Pandalabs, the anti-malware laboratory at Panda Security, takes a look at some trends in the billion-dollar cybercrime industry and gathers the main data points for its quarterly report.
Over the course of 2016, groups of cybercriminals dedicated to ransomware earned over 1 billion dollars. In the first quarter of 2017, there was no lack of new families of ransomware created, such as the “WYSIWYE” attack, a ransomware with its own interface, or Popcorn Time, which sought the collaboration of its victims. A few ransomware attacks made their way into the physical world, as was the case with a hotel in Austria, whose electronic keycard system was hacked and guests were locked out of their rooms until the hotel paid the ransom.
Cybercrime as a business is taking off. It is more professionalized than ever before, which means that highly specialized groups are forming in such fields as the creation and distribution of malware and exploits. A good example is RDPatcher, an attack discovered by PandaLabs whose purpose is to put the victims computer up for sale on the black market for use in a bot network.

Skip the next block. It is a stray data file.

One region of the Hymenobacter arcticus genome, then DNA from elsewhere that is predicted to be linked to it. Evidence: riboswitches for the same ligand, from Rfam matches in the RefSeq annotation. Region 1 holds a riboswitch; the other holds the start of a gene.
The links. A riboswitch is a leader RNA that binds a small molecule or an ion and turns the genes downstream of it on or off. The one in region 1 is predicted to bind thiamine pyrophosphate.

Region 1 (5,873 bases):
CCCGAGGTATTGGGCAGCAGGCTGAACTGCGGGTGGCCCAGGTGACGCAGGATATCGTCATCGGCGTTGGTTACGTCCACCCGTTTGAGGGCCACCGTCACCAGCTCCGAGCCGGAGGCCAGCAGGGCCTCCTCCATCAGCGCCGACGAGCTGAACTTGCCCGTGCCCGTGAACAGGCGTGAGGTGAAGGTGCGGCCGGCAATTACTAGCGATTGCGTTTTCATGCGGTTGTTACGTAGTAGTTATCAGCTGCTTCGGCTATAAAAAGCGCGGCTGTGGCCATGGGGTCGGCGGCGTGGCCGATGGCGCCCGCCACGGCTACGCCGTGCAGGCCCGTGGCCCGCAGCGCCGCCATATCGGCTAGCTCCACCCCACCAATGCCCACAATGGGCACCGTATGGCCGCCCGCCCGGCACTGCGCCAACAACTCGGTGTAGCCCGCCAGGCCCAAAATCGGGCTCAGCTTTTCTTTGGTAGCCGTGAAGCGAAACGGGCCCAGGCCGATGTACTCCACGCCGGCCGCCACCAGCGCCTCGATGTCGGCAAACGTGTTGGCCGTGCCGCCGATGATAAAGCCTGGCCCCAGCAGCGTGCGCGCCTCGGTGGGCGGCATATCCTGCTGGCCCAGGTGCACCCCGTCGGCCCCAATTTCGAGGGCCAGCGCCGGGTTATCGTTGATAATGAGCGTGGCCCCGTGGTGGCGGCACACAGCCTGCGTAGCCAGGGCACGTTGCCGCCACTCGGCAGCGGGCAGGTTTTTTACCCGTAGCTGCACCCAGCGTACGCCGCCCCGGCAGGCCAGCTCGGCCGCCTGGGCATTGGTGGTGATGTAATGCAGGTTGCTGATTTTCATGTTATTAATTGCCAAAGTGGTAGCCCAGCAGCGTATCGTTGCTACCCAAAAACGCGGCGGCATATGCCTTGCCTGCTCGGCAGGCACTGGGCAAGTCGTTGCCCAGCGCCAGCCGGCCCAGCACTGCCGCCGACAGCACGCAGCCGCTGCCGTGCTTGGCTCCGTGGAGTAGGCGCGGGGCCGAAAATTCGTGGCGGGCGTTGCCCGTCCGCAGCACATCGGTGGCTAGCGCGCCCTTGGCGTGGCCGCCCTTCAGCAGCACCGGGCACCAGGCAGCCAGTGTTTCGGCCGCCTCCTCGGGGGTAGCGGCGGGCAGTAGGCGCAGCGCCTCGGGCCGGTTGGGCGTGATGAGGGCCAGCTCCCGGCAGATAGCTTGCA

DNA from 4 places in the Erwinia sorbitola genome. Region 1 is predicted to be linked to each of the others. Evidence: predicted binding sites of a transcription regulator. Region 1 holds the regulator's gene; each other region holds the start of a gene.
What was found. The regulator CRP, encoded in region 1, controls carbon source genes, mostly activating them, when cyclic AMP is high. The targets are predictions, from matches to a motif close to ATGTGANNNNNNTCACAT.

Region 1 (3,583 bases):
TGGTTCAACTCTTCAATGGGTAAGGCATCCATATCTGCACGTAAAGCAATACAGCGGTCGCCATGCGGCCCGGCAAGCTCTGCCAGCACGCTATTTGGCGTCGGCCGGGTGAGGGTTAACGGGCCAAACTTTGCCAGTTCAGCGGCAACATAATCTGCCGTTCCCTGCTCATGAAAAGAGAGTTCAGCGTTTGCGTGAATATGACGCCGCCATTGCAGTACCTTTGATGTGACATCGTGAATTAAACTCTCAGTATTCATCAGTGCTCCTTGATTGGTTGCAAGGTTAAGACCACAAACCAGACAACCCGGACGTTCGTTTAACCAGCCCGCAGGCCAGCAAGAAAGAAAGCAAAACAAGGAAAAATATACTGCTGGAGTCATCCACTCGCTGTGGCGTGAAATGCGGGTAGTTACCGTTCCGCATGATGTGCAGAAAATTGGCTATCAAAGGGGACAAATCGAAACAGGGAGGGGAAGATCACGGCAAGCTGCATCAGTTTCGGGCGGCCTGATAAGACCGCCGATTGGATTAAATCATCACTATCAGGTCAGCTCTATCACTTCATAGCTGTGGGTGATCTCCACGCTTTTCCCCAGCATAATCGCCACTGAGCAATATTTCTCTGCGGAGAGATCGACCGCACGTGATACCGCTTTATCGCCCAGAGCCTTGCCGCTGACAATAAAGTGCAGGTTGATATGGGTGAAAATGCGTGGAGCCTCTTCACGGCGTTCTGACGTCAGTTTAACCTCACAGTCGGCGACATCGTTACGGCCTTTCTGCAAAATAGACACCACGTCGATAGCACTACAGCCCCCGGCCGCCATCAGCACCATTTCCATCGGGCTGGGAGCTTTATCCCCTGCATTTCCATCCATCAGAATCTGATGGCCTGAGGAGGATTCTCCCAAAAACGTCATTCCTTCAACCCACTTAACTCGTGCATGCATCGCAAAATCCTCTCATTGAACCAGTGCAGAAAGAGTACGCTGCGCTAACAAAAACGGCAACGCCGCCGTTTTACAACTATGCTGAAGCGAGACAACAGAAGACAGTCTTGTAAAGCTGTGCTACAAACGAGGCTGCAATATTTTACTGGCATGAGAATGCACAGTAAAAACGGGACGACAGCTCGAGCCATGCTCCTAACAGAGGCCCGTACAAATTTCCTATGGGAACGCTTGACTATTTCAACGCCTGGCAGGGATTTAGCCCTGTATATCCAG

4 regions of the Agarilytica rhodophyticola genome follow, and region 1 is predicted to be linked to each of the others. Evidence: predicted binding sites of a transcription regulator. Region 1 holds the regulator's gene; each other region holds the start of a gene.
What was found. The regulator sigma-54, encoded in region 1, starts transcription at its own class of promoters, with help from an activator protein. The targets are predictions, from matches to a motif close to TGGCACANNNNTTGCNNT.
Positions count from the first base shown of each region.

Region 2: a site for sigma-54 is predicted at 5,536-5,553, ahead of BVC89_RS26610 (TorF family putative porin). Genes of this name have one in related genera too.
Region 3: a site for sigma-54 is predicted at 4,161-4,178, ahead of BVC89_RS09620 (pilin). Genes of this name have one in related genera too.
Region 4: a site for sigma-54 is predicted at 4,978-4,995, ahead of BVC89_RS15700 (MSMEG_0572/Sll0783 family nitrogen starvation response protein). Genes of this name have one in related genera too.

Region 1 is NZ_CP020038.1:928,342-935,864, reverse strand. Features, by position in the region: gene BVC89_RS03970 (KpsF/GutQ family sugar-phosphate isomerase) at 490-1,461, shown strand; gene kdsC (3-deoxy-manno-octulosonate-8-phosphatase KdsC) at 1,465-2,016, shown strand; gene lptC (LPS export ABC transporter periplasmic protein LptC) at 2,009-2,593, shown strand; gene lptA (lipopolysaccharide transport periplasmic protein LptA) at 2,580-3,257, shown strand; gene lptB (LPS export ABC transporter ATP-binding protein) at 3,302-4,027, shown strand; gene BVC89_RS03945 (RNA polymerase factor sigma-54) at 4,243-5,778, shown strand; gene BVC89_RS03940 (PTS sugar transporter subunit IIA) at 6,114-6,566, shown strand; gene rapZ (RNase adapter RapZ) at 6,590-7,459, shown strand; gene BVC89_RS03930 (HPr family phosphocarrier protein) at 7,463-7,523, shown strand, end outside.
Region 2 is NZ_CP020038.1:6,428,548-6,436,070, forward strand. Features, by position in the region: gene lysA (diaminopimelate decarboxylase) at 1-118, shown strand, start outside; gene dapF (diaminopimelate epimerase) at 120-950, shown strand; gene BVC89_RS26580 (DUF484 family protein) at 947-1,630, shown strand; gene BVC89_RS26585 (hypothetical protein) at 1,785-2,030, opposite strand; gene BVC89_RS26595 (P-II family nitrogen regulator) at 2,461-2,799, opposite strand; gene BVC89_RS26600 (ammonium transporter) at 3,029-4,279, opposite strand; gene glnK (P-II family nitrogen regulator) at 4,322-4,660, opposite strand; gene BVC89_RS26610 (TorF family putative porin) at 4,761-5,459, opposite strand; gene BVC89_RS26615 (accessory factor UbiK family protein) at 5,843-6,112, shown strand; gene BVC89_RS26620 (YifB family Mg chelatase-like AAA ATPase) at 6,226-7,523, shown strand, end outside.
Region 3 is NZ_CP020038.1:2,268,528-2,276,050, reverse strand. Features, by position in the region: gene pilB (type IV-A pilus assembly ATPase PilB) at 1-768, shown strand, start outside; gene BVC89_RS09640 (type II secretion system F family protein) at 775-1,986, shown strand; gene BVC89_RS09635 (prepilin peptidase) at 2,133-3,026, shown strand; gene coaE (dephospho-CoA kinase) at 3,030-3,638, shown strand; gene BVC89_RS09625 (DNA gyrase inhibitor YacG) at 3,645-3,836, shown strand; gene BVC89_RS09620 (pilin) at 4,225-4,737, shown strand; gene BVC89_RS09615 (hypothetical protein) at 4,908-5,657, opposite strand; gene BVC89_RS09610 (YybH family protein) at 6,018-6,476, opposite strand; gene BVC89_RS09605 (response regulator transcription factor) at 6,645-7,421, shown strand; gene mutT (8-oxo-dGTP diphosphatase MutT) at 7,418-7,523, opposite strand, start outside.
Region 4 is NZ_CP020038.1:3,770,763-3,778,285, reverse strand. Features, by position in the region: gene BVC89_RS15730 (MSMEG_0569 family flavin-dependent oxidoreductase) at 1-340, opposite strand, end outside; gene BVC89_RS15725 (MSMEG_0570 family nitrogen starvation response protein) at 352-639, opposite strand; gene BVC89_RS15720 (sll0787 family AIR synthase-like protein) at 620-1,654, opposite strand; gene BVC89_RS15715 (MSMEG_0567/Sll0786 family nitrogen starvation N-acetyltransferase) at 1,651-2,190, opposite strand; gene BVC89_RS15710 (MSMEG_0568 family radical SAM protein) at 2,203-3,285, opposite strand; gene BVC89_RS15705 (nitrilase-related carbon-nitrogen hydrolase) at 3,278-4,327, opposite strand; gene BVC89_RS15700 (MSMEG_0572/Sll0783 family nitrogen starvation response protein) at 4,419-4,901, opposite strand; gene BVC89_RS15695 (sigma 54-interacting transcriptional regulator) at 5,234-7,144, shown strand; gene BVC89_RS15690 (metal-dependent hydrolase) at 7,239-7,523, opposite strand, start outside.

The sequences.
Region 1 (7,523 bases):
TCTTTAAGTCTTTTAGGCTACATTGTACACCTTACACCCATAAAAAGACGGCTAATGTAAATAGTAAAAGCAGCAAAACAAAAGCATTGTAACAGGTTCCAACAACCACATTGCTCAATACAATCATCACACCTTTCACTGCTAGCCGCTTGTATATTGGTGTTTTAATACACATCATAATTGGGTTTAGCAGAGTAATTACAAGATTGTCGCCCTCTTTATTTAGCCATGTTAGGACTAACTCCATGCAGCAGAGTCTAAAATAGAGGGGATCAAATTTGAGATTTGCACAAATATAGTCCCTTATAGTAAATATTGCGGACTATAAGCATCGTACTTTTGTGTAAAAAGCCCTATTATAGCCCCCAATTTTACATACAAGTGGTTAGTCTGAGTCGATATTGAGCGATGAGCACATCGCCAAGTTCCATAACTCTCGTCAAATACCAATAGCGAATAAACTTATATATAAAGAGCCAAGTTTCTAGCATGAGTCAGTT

Internet of Things (IoT)
In February, at the European Broadcasting Union Media Cyber Security Seminar, security consultant Rafael Scheel demonstrated an exploit he created that would allow an attacker to take control of a Smart TV using only a DDT signal.
The European Parliament has detailed a set of regulations for the relation between robots, citizens, and businesses. The goal of the new legal framework is to minimize the negative impacts that could result from the incorporation of robots into the workforce.
More than ever before, cyberattacks and politics are becoming intertwined in a tight relationship. The German army has announced that it will form its own cyber-command center to reinforce its online defenses. But if there’s been one event in the world of cyberwarfare and cyberespionage that should be singled out for the year so far, it would be the CIA/Wikileaks case. In March, Wikileaks began to publish a series of documents under the title ‘Vault 7’, containing technical details and tools used by the CIA to break into smartphones, computers, and even Smart TVs.
Asia and South America are the regions with the highest infection index. The rank of countries by percentage of devices attacked is topped by Indonesia (12.87%), Taiwan (9.21%) and Malaysia (8.01%). On the opposite end of the list, we find Denmark (0.65%), the Czech Republic (0.55%), and Finland (0.34%) with the lowest attack index – the UK has the 15th lowest ‘Real Risk’ infection rate of 1.29%.